Jason hesitated. He honestly didn’t want to bother carrying the old woman across. He was tired too and needed all of his strength when he confronted his uncle. But he quickly realized that was out of the question. The old woman obviously couldn’t cross by herself, and this road was not frequently traveled. If Jason didn’t carry her, she would likely have to wait for hours, maybe days.
Jason smiled his most dazzling smile and said in his booming voice, “Of course madam, a true hero is always ready to help those in need!”
The woman looked amused, then she smiled gratefully. “Thank you, I’ve been waiting here for hours and you’re the first one to help.”
Jason knelt to let her climb onto his back. He was surprised at how light she felt. Once he became firmly balanced he stepped into the river with the old woman hanging onto his back. This wasn’t going to be a problem at all, Jason thought with relief. She hardly weighed a thing.
As he moved to the opposite bank, the cold water crept up Jason’s thighs, then his torso. Soon he was chest-deep in the running water, fighting to keep from being swept away. The old woman maintained a strong grip and…was she growing heavier?
Indeed, Jason slowly had to fight the flow of water increasingly as they progressed. And the woman seemed to weigh more and more with each second. Soon they were up to their necks in water, and Jason tilted his head backward to breathe. This wasn’t at all like he imagined it. He expected a much easier task than this. His feet sank into the soft mud of the river bed and it clung to him like small demons trying to suck him under. But Jason would not stop. He fixed his eyes on the opposite bank and focused on placing one step in front of the other. His muscles screamed at the combined exertion of carrying the now-very-heavy woman while fighting the current and sinking mud.
Finally, they began to rise. Jason’s chest emerged, then his legs. Finally, his feet left the water completely. They were safe on the other side. Panting, he helped the old woman down, then took a moment to sit and recover his strength. He looked down at his feet and realized that one of his sandals was missing. He groaned. So much for his fantasies of entering the city in style. In this condition, no one would distinguish between him and the lowliest of beggars. He took a moment to glare at the old woman who had caused him all this trouble. But as he looked around, he could not find her anywhere. He stood up suddenly, looking in every direction. Had she somehow drowned in the river? No, she had definitely made it to dry ground.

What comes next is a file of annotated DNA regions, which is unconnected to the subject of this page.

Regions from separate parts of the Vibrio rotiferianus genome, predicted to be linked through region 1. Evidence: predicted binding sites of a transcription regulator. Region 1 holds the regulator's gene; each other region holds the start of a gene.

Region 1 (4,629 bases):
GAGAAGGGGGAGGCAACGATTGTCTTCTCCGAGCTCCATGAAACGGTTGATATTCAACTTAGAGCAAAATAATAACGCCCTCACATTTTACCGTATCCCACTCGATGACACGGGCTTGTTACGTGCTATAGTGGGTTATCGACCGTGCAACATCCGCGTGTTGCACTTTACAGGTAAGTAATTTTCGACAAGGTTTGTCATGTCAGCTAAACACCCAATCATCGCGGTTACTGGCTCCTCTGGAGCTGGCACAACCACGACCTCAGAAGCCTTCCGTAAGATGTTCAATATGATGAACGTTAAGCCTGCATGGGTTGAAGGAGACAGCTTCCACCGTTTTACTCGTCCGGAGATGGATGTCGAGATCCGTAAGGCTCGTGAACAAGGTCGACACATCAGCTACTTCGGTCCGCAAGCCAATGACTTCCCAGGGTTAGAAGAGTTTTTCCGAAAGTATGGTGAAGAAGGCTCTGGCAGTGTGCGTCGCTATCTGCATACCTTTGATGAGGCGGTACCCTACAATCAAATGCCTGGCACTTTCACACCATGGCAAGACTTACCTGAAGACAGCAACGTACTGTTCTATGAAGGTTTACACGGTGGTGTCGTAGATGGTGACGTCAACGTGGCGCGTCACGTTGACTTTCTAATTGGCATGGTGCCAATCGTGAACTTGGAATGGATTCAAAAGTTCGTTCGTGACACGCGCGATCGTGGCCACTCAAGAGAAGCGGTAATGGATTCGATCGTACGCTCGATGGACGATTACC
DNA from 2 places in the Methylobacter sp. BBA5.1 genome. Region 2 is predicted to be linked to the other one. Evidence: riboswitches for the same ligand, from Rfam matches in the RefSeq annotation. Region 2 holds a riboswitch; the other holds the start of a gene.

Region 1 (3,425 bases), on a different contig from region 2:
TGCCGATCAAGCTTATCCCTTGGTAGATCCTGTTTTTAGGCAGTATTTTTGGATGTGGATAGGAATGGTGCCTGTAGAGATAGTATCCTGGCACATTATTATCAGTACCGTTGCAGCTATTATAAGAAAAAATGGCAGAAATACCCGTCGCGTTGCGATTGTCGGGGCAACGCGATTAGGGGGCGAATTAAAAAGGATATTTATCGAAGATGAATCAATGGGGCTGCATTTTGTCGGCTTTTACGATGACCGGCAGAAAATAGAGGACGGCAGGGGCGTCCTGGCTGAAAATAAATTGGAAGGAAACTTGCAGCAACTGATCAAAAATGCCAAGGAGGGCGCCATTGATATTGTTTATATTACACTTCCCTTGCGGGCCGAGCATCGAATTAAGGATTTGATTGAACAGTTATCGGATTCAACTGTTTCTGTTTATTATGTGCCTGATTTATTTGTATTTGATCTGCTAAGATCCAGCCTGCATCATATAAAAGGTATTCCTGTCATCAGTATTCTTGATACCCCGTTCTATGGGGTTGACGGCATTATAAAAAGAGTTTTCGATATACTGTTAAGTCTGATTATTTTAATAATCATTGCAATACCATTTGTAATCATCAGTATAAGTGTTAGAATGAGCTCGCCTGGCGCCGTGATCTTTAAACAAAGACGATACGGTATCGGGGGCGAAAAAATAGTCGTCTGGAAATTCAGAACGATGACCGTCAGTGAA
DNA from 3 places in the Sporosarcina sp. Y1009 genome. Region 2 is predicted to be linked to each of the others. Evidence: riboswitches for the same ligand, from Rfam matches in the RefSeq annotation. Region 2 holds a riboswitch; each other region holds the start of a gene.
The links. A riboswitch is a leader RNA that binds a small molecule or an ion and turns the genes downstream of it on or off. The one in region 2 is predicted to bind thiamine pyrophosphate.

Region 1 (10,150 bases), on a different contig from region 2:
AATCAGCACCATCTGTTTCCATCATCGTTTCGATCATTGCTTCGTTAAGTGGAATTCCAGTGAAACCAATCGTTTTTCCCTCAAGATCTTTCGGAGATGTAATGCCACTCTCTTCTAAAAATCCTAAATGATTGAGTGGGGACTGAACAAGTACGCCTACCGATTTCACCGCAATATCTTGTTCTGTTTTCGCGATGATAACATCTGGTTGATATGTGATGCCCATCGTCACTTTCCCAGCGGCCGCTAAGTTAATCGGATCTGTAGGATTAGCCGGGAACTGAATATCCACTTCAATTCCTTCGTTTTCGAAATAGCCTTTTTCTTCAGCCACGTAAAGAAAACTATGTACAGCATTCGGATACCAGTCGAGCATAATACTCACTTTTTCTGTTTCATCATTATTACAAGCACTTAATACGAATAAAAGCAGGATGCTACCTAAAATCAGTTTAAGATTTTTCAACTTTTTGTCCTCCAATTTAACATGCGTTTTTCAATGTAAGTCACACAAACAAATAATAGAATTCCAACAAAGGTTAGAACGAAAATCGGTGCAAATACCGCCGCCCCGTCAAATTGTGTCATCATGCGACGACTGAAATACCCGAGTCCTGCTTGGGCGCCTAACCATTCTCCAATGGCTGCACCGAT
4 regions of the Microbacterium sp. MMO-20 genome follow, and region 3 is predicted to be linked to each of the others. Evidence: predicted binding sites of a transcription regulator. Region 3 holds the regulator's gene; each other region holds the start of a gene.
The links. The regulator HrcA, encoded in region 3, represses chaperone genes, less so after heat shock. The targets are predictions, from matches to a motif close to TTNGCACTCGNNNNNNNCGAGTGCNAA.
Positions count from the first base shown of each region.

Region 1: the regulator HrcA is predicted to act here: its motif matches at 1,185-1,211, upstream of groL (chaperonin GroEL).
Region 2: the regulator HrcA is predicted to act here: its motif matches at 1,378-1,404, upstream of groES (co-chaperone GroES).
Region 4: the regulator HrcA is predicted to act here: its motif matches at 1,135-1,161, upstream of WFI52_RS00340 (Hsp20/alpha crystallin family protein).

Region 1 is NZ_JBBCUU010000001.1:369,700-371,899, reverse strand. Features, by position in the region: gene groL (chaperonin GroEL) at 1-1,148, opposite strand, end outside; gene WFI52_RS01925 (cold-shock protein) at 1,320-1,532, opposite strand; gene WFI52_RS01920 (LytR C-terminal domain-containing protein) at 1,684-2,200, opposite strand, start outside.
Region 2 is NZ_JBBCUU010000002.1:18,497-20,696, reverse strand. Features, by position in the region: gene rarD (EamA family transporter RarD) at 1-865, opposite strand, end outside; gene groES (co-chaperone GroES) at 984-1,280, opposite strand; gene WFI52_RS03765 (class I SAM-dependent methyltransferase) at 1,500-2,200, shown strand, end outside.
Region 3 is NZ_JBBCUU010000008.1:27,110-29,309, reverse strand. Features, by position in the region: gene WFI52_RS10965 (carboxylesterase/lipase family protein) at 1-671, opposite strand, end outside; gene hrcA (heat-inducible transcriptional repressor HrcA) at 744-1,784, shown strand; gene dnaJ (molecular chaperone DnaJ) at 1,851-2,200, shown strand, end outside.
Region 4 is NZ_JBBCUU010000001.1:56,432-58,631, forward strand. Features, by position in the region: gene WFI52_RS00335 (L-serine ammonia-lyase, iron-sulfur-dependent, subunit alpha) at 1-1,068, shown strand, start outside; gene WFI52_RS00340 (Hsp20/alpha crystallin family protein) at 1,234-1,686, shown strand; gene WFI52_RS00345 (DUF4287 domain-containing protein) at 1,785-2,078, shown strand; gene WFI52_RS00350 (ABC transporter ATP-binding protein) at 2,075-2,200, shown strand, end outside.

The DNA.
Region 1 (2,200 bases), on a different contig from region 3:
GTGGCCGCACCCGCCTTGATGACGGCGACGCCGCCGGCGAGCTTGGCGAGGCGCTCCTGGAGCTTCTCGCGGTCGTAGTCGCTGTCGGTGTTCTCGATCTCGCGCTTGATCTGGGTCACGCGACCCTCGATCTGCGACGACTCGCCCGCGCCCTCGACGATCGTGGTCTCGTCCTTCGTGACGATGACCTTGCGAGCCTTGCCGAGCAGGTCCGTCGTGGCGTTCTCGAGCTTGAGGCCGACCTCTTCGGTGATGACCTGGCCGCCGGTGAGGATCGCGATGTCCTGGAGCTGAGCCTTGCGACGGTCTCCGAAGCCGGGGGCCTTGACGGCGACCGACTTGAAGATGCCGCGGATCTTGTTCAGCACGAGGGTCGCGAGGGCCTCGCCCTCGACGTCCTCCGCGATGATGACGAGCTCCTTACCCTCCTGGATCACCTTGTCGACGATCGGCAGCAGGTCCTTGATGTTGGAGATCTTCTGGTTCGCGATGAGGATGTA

After spending another moment looking for her, to no avail, he set off once again towards the city, taking care not to step on any sharp rocks with his bare foot. As he walked, a thought occurred to him. He had heard tales of gods and goddesses favoring heroes and visiting them in strange ways. Chiron had told him stories of heroes like Hercules, who had multiple encounters with gods…in disguise. Could that old women be one of the gods?
This thought did a lot to cheer Jason up as he approached the city. Maybe he had a better chance of succeeding than he thought. With a goddess on his side, how could he fail?
It took him another hour to reach the city. By the time he arrived, he looked a mess. His one bare foot, despite his efforts, had small cuts from the sharp rocks on the trail. His skin and clothing was caked with mud from the river that had dried. It now broke off in large, crumbling pieces. And to top it all off, his hair lacked its usual luster. What a morning.